BOSTON (Reuters) - Two marijuana advocacy groups on Wednesday are set to submit proposed ballot initiatives that would allow Massachusetts voters to decide whether to legalize recreational pot smoking in the state.
The initiatives could become part of a wave of similar measures put before voters in a half-dozen U.S. states in 2016 as pro-marijuana groups follow a strategy that has already legalized the drug in four states plus the District of Columbia.
The proposals from the Campaign to Regulate Marijuana Like Alcohol and the Bay State Repeal say legalizing the drug in Massachusetts would bow to the reality that marijuana use is widespread in the United States. They say legalization would make it easier to regulate its sale and prevent people under 21 years of age from obtaining it.
“The primary objective of this initiative is to actually start controlling marijuana in Massachusetts,” said Will Luzier, director of the Campaign to Regulate Marijuana Like Alcohol, which is backed by the cannabis-industry-supported Marijuana Policy Project. “Marijuana should be produced and sold by legitimate, taxpaying businesses, not gangs and cartels.”
The initiatives will be reviewed by the state attorney general’s office and, if deemed constitutional, backers will then need to collect signatures from more than 64,000 voters who approve the ballot measure.
Attitudes about marijuana in the United States have changed markedly over the past few years, with voters in Colorado and Oregon voting to legalize its recreational use in 2012. Since then, voters in Washington, Alaska and the District of Columbia have followed suit.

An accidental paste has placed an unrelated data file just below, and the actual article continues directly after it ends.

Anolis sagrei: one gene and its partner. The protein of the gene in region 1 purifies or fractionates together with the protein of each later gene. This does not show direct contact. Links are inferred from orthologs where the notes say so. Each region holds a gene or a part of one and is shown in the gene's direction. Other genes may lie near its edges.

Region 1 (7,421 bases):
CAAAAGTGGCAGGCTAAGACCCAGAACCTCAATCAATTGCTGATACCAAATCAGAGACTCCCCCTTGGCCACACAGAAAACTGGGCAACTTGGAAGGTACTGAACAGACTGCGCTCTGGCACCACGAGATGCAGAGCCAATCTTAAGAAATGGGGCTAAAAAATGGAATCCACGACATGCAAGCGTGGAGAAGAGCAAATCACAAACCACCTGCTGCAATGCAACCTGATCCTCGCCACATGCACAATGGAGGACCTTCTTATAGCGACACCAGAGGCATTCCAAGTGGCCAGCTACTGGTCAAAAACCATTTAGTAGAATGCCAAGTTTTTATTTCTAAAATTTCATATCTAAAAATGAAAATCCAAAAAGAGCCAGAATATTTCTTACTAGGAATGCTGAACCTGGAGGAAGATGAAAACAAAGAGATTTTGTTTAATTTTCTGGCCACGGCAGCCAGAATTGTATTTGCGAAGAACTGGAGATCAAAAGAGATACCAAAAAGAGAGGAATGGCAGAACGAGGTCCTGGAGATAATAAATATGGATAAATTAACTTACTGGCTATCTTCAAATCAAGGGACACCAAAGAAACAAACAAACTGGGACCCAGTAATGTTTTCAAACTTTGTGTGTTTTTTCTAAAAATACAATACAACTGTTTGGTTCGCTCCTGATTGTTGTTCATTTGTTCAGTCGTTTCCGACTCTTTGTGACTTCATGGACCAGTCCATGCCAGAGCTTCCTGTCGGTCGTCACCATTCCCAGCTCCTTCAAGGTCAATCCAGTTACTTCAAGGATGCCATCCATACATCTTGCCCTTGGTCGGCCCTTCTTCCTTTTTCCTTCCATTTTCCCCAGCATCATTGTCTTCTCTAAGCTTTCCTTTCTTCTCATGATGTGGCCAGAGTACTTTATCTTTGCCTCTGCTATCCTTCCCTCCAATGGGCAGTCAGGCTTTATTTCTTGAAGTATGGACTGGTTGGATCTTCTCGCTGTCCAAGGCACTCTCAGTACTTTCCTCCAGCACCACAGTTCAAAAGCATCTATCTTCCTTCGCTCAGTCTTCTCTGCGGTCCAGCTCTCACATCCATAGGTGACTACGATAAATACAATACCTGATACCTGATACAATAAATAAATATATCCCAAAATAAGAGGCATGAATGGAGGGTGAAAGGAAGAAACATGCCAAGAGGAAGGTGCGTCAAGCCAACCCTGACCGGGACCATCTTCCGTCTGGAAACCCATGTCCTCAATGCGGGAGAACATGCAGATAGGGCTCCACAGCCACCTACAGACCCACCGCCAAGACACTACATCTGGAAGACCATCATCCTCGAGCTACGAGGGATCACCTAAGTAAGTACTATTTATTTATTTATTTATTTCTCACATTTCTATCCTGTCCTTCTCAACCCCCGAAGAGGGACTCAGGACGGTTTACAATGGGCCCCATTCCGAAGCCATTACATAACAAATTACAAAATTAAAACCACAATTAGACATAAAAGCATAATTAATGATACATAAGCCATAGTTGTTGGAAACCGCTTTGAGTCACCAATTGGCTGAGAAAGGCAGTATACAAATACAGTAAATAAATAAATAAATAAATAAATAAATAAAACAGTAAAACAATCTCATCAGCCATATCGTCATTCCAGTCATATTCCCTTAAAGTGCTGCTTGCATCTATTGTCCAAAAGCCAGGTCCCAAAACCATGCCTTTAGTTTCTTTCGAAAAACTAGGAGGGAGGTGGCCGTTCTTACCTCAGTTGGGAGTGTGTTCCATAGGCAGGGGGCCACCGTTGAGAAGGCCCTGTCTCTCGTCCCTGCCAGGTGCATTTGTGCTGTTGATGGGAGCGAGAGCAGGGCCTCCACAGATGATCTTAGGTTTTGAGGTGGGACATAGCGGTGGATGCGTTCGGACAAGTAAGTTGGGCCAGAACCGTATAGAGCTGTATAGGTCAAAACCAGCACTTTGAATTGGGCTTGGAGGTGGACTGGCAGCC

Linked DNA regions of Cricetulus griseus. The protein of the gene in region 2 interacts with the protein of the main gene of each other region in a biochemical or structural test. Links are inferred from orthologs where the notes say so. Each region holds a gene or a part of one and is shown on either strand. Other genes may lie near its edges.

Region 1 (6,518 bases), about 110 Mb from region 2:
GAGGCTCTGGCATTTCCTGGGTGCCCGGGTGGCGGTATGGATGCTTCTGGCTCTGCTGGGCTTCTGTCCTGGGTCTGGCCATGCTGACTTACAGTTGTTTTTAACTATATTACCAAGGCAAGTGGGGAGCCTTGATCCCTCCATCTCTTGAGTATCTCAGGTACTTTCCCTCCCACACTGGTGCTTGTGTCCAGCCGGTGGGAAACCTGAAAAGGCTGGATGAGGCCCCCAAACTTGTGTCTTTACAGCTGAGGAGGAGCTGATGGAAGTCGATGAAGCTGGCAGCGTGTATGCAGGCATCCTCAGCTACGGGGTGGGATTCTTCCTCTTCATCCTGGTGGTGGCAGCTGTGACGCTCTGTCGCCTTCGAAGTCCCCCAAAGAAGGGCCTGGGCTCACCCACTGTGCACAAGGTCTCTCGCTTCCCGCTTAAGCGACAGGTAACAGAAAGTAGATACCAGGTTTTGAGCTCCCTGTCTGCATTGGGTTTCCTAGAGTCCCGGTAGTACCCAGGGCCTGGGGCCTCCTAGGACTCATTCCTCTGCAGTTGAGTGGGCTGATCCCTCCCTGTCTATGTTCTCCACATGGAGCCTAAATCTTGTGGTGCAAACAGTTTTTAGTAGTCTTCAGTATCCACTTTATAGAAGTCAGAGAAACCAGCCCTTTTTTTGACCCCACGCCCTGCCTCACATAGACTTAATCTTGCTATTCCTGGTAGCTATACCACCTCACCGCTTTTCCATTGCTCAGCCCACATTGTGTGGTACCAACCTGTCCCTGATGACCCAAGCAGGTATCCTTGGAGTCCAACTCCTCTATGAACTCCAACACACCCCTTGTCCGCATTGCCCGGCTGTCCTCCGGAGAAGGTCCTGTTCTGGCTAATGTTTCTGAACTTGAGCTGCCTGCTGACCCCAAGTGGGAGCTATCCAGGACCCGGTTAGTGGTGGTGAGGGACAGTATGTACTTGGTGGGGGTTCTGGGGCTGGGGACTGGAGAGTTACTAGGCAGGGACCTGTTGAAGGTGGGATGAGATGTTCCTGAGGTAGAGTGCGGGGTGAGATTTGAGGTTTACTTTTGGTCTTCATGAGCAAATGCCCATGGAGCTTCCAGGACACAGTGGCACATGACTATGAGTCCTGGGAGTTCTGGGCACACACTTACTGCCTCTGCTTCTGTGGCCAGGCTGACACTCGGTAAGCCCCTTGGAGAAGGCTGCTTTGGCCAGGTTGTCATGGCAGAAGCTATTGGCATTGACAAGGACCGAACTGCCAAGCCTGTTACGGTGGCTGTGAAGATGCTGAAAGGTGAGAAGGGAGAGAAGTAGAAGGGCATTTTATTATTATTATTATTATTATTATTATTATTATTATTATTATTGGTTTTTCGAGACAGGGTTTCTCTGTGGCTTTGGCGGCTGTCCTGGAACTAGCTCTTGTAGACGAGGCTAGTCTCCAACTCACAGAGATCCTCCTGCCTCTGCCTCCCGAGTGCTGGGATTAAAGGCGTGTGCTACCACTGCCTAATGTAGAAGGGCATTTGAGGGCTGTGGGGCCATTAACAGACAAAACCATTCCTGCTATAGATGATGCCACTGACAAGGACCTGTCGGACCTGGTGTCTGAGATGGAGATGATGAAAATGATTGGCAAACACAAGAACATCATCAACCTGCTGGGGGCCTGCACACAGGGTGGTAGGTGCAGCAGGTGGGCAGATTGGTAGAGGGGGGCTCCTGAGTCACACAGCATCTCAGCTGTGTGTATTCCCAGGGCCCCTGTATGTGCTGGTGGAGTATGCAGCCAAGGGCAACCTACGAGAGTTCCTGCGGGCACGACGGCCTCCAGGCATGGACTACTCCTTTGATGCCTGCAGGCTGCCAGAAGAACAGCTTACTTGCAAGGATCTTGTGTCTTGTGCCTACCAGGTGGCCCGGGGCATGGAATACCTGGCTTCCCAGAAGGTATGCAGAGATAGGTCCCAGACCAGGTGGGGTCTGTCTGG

Some 53 percent of Massachusetts voters told a Suffolk University/Boston Herald poll in February that they favored legalizing the drug, with 37 percent opposing.
The initiatives will face opposition from senior Massachusetts elected officials, including Boston Mayor Marty Walsh, a Democrat, and Governor Charlie Baker, a Republican.
“I’ve seen too many lives ruined by starting to smoke weed and then, eventually, going to other types of drugs,” Walsh, a recovering alcoholic, told the Boston Globe in May.
The two Massachusetts groups offer different proposals, with the Campaign proposing a 3.75 percent excise tax, optional local taxes and the creation of a new state commission to regulate marijuana, a maneuver that advocates said is intended to win the support of voters who are on the fence about legalization.
The Bay State Repeal group, which plans to submit three separate versions of its initiative, proposes no additional taxes on the drug, which it said should be treated like any other consumer product that is sold only to adults of 21 years or older.
“We’re about liberty and keeping it away from kids,” said Steven Epstein, one of the leaders of the Bay State group.
Pro-marijuana groups are planning similar campaigns in California, Nevada, Arizona, Michigan, Ohio and Maine in 2016.
Nationally, voter initiatives that include taxes on the drug and direct some of the money for social services spending have done better with voters, said Allen St. Pierre, executive director of marijuana-advocacy group NORML. That is a change since a 2010 ballot initiative in California that failed, he said.
“What we learned was we hadn’t incentivized this enough for middle class citizens to buy into it,” St. Pierre said.
Reporting by Scott Malone; Editing by Andrew Hay